Many researcher's that have correlated an adolescent's high religiosity to their lack of violent behavior have used the social bonding theory to do so. Michael Cretacci (2003) analyzed the Add Health survey to determine whether adolescents' social bonds had anything to do with their violent acts. In the end, Cretacci found that adolescents in the age group 10-13 only obtained peer commitment. Also, the religion variable had no effect on bonds whatsoever. Cretacci found that the only variables that had an effect on adolescents' violence were their peers and/or gender. (Cretacci, 2003).
When looking at all aspects of this proposal separately, it is easy to discover that there has been much research conducted. Regarding social bonding theory, researchers have looked at many different aspects using the theory to supplement their research. (Wang, 2006; Ozbay & Ozcan, 2008; Rebellon & Gundy, 2006; Berends, 1995). Also, researchers have looked at all the possible causes of violence that affect the children of the world (Clemente, Espinosa, & Vidal, 2003; Frey, Ruchkin, Martin, & Schwab-Stone, 2009; Boden, Fergusson & Horwood, 2007; Beaver, 2008; Becker & Grilo, 2007). In addition, researchers have looked at religious commitment among adolescents and why their religious commitment came to fruition or never fully developed. (Jeynes, Adolescent Religious Commitment and Their Comsumption of Marijuana, Cocaine, and Alcohol, 2006; Uecker, 2009; Johnson, Jang, Larson, & De Li, 2001; Jeynes, The Effects of Religious Commitment on the Attitudes and Behavior of Teens Regarding Premarital Childbirth, 2003). Although researchers have found different findings, is it possible that religion can affect a child in a way that will make them less violent? It is pertinent that this issue is not settled until all possible research is done. Looking at a sample of 6th to 12th graders will determine whether a child more involved in religious activities is less likely to be a violent child.
     The data analyzed for this research was a secondary analysis (taken from the Kentucky Youth Survey). Pamela Wilcox and Richard R. Clayton (2001) collected this data by sending out surveys in the schools in the most populous county in Kentucky. The schools chosen were those that housed 6th through 12th graders. In the end, about 22 schools participated. The questionnaires contained questions concerning smoking, drinking, drug, and other illegal activities. Also, there were questions concerned with ''family background, attitudes towards school, involvement in school, victimization and violence, peer behaviors, and religious attitudes' (Wilcox & Clayton, 2001).  Teachers distributed the anonymous questionnaires to their students and collected them once the students completed them. Both IRB and parental permission was given before the questionnaires were distributed (Wilcox & Clayton, 2001). Once it was all said and done there was a complete sample of 26,687 students; however, due to software limitations, the data examined for this thesis has been reduced to 1,500.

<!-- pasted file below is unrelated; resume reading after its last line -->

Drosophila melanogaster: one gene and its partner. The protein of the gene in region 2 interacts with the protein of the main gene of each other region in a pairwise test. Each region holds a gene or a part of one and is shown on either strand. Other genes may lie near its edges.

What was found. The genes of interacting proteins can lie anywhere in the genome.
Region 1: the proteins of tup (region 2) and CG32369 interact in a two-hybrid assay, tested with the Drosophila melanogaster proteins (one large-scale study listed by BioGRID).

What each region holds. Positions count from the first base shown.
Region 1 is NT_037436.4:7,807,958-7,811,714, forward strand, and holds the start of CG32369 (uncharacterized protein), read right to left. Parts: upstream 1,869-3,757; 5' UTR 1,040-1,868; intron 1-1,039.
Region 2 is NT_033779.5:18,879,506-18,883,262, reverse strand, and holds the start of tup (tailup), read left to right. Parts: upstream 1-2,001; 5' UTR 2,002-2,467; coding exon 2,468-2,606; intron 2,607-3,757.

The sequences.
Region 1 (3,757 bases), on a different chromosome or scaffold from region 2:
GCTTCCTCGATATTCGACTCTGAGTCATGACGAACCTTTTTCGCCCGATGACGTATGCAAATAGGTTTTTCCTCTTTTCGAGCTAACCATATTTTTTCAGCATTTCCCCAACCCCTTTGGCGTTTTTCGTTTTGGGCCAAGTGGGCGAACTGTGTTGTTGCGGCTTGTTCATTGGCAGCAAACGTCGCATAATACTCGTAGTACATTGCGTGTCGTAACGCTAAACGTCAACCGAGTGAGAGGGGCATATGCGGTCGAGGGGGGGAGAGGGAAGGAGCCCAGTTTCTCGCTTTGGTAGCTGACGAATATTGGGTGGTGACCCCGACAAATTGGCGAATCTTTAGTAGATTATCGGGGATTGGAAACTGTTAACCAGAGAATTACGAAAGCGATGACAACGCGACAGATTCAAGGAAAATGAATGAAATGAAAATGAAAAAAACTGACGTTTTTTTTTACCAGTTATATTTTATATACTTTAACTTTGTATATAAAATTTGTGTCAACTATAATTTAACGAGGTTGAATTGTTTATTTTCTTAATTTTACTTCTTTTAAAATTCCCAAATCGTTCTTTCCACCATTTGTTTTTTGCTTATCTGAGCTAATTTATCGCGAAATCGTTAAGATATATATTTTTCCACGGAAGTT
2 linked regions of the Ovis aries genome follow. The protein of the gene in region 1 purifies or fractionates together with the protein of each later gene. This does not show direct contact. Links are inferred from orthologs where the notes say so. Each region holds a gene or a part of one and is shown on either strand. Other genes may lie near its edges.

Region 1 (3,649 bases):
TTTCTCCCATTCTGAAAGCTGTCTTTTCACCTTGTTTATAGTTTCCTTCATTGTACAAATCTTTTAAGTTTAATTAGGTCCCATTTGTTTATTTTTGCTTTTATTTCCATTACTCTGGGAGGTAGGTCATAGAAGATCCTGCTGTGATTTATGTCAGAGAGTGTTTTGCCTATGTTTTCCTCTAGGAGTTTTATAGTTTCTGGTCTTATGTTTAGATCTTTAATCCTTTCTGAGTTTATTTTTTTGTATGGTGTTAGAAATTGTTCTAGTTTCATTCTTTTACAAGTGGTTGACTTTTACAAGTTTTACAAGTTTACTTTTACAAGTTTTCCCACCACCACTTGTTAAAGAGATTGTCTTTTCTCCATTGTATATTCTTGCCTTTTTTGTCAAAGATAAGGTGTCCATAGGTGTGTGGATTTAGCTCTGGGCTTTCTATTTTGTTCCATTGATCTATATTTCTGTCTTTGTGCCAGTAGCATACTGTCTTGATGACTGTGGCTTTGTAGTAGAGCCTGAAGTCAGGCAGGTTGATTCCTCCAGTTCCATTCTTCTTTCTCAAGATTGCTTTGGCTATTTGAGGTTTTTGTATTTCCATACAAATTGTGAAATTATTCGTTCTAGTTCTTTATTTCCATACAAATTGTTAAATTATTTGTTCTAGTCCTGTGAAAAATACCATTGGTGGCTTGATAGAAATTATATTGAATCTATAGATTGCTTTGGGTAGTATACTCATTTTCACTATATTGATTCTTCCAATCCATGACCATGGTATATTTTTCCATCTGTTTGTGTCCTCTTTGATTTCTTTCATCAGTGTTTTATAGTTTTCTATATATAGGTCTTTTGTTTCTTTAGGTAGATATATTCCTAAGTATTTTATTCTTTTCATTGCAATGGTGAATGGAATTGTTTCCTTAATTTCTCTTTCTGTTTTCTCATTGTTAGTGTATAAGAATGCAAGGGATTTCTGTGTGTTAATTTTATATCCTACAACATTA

Independent Variables
For this study, there were four independent variables: attachment, commitment, involvement, and belief. These four variables were connected to the variable of religiosity. The main concern is how attached, committed, involved, and belief oriented adolescents are towards their religion of choice. The thought is that when an adolescent is more attached, committed, involved, and belief oriented towards their religion, they will be less violent. In order to gauge an adolescent's religious attachment etc, the variables used from the Kentucky Youth Survey were, 'how important religion/spirituality is to your life?' and 'how often do you participate in religious services or activities?' Both of these questions cannot properly gauge an adolescent's religiosity; however, because this is a secondary analysis, those questions will be used by proxy to measure religiosity. The responses for both questions were in Likert Scale format. The question concerning religion importance was coded as 1=not at all important to 4= very important. The other question concerning how often the adolescent participates in religious activities was coded as 0=never, 1=1-4 times/year, 2=5-10 times/month, 3=1-2 times/month, 4=1 time/week, and 5=more than 1 time/week.
Dependent Variables
This study will examine several dependent variables regarding adolescent's past violent behavior. These questions could be answered with only a yes or no. The coding for these answers included 0=no and 1=yes. I analyzed the responses to a series of questions about student's violent behavior and combined them, creating a multiple-item indicator (α=.79). Appendix A shows the questions used to develop this multiple-item indicator.
Control Variables
     Because there are various reasons regarding an adolescent's violence and their religiosity, three control variables will be used: age, sex, and race. Engagement in violent or religious activities can possibly vary by age, sex, and race. Each variable contains a separate code. The question that was asked to determine age was the students' current grade level; therefore, the coding was 6=6th, 7=7th, 8=8th, 9=9th, 10=10th, 11=11th, and 12=12th. To determine a participants' sex, they were able to mark either male or female. The coding was 0=female and 1=male. Finally, to determine an adolescents' race, he or she were able to mark their race given the choices of White, Black, Native American, Mexican/Chicano, Puerto Rican/ other Latin American, Asian, White & Black, or Other. Because Kentucky is mostly populated by whites, the coding for this section would be recoded as 0=non-white and 1=white to simplify the sample.